Lagi satu, macam seksyen area, tak ada somebody yang betul-betul in-charge untuk ajak you. Macam dekat kampong-kampong, mak-mak kita ada WI kan, ada orang in-charge. Tapi kat Bandar don’t have. Kalau ada pun, datang rumah I, baca yasin.. that’s it, tu saja, lepas tu habis dah..buat hal masing-masing.

However, there also a few who are interested in community work, but are not able to spare their time.
Saya berminat, tapi always nak cari masa.

No, I tak involve in those things…… nantilah, bila anak-anak dah besar, maybe bolehlah……. At the moment. Tak ada.

It can thus be concluded that the main reason for this low involvement is due to lack of awareness and the support system to allow parents especially mothers some time to contribute to community work.

Types of Support

In terms of hiring maids to help out with housework and childcare, only 25.3 percent of the households are currently having maids. Based on 53 households who currently have maids, 80 percent of the maids are Indonesian. The various types of childcare that had been used by the respondents in this study are shown in Table 10 below. The most popular childcare is hiring maids, sending to child-minders or baby-sitters and sending to nurseries or daycare centers. 22.5 percent of the respondents had resort to sending their children to the kampongs to be cared for by their mother or mother-in-law. This arrangement may work out if the grandparents are healthy and able to care for the grandchildren, though it may weaken the parent-child relationship. Having parents, especially mother or mother-in-law coming over may provide short-term support for some of the families. Unlike the good old days, help from siblings and relatives are not easily available nowadays.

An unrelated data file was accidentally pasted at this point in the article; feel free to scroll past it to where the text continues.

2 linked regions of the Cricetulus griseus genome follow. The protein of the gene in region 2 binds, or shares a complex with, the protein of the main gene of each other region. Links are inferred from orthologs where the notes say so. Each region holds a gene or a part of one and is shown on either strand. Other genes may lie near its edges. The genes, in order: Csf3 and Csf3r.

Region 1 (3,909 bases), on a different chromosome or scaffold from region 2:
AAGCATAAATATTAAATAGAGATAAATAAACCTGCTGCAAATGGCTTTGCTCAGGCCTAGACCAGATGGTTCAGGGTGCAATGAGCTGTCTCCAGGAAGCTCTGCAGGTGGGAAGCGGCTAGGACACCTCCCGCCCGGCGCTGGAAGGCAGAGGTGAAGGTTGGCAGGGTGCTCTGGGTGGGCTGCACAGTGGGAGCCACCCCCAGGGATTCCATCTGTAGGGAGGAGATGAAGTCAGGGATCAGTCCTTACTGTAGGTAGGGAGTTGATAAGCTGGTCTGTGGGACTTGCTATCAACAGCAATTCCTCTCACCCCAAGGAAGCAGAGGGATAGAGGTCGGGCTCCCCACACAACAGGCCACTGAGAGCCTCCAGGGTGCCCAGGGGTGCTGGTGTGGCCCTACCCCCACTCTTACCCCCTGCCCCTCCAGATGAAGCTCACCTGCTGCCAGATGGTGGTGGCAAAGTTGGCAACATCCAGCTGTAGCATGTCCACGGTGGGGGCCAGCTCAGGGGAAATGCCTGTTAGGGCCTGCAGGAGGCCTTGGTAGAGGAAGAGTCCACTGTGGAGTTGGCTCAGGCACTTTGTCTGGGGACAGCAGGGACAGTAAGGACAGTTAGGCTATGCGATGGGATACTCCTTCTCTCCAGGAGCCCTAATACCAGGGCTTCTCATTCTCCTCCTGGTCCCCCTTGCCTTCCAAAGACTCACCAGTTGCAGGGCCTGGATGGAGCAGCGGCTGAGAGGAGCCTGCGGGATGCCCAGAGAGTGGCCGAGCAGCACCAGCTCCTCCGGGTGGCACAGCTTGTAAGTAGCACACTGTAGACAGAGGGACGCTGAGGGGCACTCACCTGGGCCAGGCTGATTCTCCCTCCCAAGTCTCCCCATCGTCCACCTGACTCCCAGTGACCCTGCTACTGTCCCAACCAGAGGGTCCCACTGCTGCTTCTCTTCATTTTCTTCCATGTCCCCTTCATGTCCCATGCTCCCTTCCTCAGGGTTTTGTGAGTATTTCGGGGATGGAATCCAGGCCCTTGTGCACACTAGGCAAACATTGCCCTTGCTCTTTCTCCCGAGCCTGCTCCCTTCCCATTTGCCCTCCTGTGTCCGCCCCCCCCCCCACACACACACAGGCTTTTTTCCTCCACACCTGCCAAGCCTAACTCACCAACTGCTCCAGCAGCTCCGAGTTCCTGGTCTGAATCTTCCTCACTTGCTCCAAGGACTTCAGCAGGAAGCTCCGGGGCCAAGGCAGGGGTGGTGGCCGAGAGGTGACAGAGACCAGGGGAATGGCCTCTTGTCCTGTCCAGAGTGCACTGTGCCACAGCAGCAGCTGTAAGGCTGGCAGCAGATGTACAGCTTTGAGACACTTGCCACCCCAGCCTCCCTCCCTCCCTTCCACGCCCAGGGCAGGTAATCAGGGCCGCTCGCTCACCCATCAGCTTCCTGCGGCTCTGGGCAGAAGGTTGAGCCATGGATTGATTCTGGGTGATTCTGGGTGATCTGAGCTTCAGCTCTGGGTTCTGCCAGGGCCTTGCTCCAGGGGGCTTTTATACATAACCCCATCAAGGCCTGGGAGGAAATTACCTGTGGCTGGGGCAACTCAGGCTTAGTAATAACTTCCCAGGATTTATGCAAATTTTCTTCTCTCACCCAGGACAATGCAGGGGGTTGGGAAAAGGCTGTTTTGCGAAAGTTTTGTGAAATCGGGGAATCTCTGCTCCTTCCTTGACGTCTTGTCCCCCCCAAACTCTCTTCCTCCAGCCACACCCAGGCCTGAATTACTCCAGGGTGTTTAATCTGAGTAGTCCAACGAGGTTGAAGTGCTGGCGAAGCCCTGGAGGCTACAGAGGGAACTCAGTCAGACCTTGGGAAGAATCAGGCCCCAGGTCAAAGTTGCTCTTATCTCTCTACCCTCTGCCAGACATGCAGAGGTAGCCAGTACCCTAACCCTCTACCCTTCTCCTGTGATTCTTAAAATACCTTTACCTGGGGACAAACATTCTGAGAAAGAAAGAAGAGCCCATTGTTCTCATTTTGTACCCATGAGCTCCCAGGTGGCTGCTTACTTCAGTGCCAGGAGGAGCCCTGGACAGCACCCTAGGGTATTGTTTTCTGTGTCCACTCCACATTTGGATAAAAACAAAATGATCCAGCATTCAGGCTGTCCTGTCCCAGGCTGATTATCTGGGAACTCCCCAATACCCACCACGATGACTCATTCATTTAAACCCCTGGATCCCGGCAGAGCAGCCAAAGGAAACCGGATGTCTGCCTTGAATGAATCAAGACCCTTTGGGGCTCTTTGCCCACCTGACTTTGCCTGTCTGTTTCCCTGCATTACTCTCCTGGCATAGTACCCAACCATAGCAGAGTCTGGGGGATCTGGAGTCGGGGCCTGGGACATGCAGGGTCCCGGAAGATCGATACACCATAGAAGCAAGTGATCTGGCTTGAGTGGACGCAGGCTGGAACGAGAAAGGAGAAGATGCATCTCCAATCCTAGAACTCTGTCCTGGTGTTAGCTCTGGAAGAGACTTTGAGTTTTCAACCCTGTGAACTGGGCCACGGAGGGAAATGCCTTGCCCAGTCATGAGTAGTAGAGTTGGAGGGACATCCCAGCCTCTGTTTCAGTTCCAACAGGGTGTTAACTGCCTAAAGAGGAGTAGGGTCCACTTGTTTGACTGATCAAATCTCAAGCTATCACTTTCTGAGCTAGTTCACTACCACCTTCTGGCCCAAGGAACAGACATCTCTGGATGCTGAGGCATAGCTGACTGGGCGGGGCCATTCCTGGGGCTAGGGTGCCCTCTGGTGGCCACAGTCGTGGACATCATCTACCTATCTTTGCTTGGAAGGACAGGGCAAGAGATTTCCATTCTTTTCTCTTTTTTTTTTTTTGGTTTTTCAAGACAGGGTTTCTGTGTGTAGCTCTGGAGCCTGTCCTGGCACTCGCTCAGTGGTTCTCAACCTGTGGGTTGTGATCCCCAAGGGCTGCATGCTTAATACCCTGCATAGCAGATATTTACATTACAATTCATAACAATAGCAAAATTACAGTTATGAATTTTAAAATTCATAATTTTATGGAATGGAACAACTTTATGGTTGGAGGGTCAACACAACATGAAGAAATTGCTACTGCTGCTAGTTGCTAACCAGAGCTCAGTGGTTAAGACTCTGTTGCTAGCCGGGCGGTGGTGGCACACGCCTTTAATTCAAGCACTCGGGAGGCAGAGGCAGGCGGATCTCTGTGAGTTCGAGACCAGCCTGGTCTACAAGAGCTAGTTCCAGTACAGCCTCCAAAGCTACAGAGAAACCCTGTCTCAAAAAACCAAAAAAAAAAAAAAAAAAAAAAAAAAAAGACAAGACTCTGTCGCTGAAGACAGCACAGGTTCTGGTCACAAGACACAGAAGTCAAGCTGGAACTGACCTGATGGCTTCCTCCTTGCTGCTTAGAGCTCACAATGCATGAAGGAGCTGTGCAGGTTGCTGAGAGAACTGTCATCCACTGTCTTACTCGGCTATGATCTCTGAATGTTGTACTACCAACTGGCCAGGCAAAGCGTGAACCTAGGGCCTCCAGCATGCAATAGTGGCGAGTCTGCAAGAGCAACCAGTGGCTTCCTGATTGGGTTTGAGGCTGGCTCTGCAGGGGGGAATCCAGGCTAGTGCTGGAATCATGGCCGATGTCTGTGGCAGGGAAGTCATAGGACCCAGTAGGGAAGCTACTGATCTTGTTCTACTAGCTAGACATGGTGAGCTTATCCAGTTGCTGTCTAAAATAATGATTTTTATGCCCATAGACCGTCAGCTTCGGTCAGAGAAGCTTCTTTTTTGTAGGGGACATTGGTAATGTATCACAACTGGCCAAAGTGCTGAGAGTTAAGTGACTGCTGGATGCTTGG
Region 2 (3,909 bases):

The respondents were also asked about the various types of support from their employers. Based on Table 11, majority of the employers are sympathetic to their workers only when they need to look after a sick child. 75% of the 125 respondents state that they will get time-off for this purpose. Setting up childcare centers at work place is still not being given priority by employers though the government has urged for this for a long time. Flexible working hours for both men and women would help ease the responsibilities at home, is only available to 32.4 percent of the respondents.

Conclusion and Recommendations

Yahya (1995) discusses some social implications of urbanization that includes less cohesive relationships, greater individual freedom, breakdown of traditional values, problems of adjustment, differences in family relationship and increase in social distance. From the case study of the urban middle class Malay households in Shah Alam, it can be concluded that bringing up children in an urban setting is a great challenge for parents especially if both are working. The impersonal nature of social contacts in the urban areas deprived urban families of kinship support that rural families enjoy. Employers do not seem to pay much attention to the plight of their workers. Childcare means big business to nursery and daycare operators. Tuition centers and motivational courses for children are in great demand. Employment agencies are gaining profit by bringing foreign maids.

Childrearing and children upbringing should not be taken lightly, since the success of Vision 2020 is in their hands. Parents of today are the ones responsible for moulding this future generation. Therefore, parents need to be equipped with proper skills and knowledge about parenting, so that the job would be manageable and becomes much easier. Cooperation from various governmental agencies, NGO’s and the private sector is needed to provide the content, expertise and the training. To ensure success, these courses have to be affordable and easily accessible to the general public. Existing social facilities like community centers, schools, mosques and suraus can be adapted to become community training and resource centers to cater for the local residents. Employers may also provide these courses at the work place. After completing certain modules, a certificate would be awarded. Incentives can be work out in terms of income tax rebate or rewards in cash or kind for those participating in this program. It is timely to give the job of childrearing and children upbringing the recognition it deserved.

Professor Chiam (1992) in an inaugural lecture clearly states that, “The mental and economic status of the nation in the year 2000 and beyond depends on the children of today. They will be the ones responsible for building up Malaysia or pulling it down; ………………………. Children are also the transmitters of social and moral values as well as the agents of change and custodians of continuity. In short, they are our future”.